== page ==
As cocoa costs rise, Hershey says goodbye to some of its products. Hershey Co. told the Wall Street Journal it will stop selling certain sizes and varieties of candy in order to save money. According to the article, Hershey claims it has become too expensive and complex to manufacture and deliver its wide range of brands, especially with today’s cocoa prices. The main products to be cut from their lineup are Hershey’s holiday assortments, most of which will be discontinued.
“There can be excess items that are not driving incremental, profitable growth,” CEO Michele Buck told the newspaper.
Special- edition launches increase sales whilst gaining consumer attention, though this isn’t ideal for the companies profit growth when thinking long term. Manufacturing these special products during the holiday season can cost the company, with Hershey highlighting Halloween as a prime example of this. The company had five new releases during the most recent Halloween season. To go with the holiday theme they included: Hershey’s Cookies ‘n’ Crème Skulls Hershey’s Miniatures and Reese’s Peanut Butter White Pumpkins.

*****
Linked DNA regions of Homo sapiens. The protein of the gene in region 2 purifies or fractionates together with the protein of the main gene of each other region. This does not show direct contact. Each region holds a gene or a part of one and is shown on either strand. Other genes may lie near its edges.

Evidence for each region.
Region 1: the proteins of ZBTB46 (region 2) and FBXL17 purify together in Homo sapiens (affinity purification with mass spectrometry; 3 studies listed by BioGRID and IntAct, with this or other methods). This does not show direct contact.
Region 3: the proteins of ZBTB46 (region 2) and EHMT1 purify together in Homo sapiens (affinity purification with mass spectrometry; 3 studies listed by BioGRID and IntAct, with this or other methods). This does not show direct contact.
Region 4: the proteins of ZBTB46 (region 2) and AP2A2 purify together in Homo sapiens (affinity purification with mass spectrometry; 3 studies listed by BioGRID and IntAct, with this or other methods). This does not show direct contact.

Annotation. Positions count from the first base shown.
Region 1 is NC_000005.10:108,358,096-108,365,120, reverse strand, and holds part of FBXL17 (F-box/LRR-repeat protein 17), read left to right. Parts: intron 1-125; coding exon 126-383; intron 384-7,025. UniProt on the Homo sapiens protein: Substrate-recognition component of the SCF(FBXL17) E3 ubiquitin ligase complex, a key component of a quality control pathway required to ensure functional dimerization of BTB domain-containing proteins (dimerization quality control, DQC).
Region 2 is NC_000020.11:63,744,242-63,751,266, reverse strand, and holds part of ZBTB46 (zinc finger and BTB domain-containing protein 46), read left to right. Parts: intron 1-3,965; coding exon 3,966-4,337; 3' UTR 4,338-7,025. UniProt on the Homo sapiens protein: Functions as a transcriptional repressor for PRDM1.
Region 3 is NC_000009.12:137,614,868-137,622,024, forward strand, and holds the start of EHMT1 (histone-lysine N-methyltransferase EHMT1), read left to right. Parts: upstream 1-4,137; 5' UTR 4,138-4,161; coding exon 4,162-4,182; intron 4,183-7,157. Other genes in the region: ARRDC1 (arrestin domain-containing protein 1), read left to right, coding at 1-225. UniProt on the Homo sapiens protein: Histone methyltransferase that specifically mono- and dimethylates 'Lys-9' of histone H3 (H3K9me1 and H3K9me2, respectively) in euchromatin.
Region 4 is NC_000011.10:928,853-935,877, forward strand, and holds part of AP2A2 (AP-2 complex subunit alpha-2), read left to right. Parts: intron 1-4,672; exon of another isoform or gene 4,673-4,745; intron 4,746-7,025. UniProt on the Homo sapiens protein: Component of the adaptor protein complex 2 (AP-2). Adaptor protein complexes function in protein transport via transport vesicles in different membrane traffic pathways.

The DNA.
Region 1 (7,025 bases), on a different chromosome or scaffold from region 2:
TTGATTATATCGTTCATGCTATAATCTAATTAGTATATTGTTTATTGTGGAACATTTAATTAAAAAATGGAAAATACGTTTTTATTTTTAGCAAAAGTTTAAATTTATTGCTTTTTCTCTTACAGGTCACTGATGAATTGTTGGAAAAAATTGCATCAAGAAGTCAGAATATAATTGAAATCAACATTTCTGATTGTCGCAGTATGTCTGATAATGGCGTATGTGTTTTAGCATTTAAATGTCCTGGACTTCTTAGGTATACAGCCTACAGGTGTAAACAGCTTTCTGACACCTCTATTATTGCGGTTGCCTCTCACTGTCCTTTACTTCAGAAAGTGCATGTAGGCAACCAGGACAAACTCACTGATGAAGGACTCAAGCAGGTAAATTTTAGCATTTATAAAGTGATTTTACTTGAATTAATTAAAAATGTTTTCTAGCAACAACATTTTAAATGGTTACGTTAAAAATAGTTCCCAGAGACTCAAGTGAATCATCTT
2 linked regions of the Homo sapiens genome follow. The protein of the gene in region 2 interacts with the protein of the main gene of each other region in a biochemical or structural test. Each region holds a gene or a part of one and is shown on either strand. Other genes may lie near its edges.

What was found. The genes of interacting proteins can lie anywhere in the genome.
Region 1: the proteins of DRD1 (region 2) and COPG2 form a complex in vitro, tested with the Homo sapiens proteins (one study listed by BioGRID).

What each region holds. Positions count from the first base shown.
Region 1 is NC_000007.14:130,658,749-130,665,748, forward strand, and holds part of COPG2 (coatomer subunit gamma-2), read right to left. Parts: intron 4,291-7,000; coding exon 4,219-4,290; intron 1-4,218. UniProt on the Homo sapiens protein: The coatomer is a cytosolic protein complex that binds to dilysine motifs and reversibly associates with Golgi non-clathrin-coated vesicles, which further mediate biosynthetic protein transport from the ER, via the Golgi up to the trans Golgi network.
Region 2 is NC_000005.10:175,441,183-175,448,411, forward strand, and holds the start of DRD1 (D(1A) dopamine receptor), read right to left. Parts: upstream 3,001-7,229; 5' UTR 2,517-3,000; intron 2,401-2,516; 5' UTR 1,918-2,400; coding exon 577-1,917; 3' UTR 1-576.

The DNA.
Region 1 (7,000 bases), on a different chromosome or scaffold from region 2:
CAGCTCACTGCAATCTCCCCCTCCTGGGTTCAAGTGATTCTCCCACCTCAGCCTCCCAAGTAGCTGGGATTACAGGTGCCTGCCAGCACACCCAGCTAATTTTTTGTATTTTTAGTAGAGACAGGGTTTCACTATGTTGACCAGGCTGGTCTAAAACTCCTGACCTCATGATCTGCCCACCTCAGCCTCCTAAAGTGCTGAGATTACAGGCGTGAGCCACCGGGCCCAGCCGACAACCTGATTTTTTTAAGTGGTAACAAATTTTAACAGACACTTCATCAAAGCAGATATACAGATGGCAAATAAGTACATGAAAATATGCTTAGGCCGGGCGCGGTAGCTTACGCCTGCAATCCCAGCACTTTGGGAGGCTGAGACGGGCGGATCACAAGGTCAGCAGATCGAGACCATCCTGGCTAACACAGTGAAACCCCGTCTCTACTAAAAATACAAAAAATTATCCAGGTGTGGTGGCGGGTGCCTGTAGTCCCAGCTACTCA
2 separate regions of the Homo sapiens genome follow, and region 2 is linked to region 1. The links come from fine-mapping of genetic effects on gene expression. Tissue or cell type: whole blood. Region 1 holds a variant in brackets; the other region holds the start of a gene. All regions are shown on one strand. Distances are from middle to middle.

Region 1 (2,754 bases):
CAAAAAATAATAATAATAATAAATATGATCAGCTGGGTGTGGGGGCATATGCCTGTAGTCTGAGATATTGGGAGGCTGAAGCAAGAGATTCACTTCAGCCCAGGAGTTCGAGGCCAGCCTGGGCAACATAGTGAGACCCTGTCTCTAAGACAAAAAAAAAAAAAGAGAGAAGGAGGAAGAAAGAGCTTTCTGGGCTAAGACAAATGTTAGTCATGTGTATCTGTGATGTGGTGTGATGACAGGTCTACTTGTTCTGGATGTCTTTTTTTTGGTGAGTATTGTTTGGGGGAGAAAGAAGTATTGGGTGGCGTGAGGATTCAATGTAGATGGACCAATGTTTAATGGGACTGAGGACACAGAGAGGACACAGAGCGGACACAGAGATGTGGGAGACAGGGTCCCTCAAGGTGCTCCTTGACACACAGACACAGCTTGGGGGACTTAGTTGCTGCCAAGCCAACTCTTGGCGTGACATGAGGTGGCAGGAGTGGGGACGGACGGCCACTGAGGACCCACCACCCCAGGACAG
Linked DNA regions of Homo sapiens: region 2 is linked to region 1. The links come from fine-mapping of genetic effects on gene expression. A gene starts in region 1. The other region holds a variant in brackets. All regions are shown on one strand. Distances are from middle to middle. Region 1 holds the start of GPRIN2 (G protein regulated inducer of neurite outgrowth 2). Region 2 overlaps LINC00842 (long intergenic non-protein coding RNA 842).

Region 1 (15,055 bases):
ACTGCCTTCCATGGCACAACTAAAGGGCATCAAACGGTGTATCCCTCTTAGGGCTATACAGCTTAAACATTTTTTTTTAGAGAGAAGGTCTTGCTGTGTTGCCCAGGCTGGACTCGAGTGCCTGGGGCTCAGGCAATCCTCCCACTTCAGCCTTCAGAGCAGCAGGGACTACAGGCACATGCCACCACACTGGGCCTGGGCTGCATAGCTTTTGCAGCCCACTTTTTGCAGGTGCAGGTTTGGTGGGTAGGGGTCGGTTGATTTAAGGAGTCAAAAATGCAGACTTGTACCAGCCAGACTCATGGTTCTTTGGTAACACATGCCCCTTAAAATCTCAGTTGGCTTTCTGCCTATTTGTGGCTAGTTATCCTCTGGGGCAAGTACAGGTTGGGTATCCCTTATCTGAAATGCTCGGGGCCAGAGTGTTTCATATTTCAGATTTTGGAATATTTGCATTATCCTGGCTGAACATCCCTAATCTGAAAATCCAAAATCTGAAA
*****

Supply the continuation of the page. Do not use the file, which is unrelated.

However, due to the rise in cocoa price, manufacturing chocolate has become more expensive. According to the Financial Times, in 2010, chocolate prices in North America were at $11 per kilogram; that number has now jumped to $14 per kilogram. Focusing on core brands could be the best way Hershey can control its profits.
Currently, Hershey is delivering 500 different display styles to specific retailers, however Buck told the newspaper that the company could cut that number in half for efficiency. Kit Kat, Reese’s and Hershey are the core brands the company will be focusing on, which could be a good way to avoid consumer burnout.
Despite the good idea, the company is aware that this plan will have an impact on sales in Q3 and Q4 of 2018. Hershey is now expecting annual sales to rise about 5 percent instead of 7 percent, which was a previous projection.
The North American cocoa grind fell 1.1 percent in 2016, which collates cocoa processed from 17 companies, including Hershey. According to Euromonitor, weaker consumer spending will continue to hinder the cocoa market in the US. Hershey isn’t the only company taking a hit in sales; Swiss chocolate giant Lindt & Sprungli posted a 1.6 percent decline in US sales for 2017. According to the Wall Street Journal, companies can stay alive by branching out into trendy snacks.
Hershey plans to do this by buying Amplify Snack Brand. The company will capture consumers with the addition of Amplify’s products, including Tyrells potato chips, Oatmega protein bars, Paqui tortilla chips and Skinny Pop popcorn. This can possibly reimburse the loss due to chocolate sales.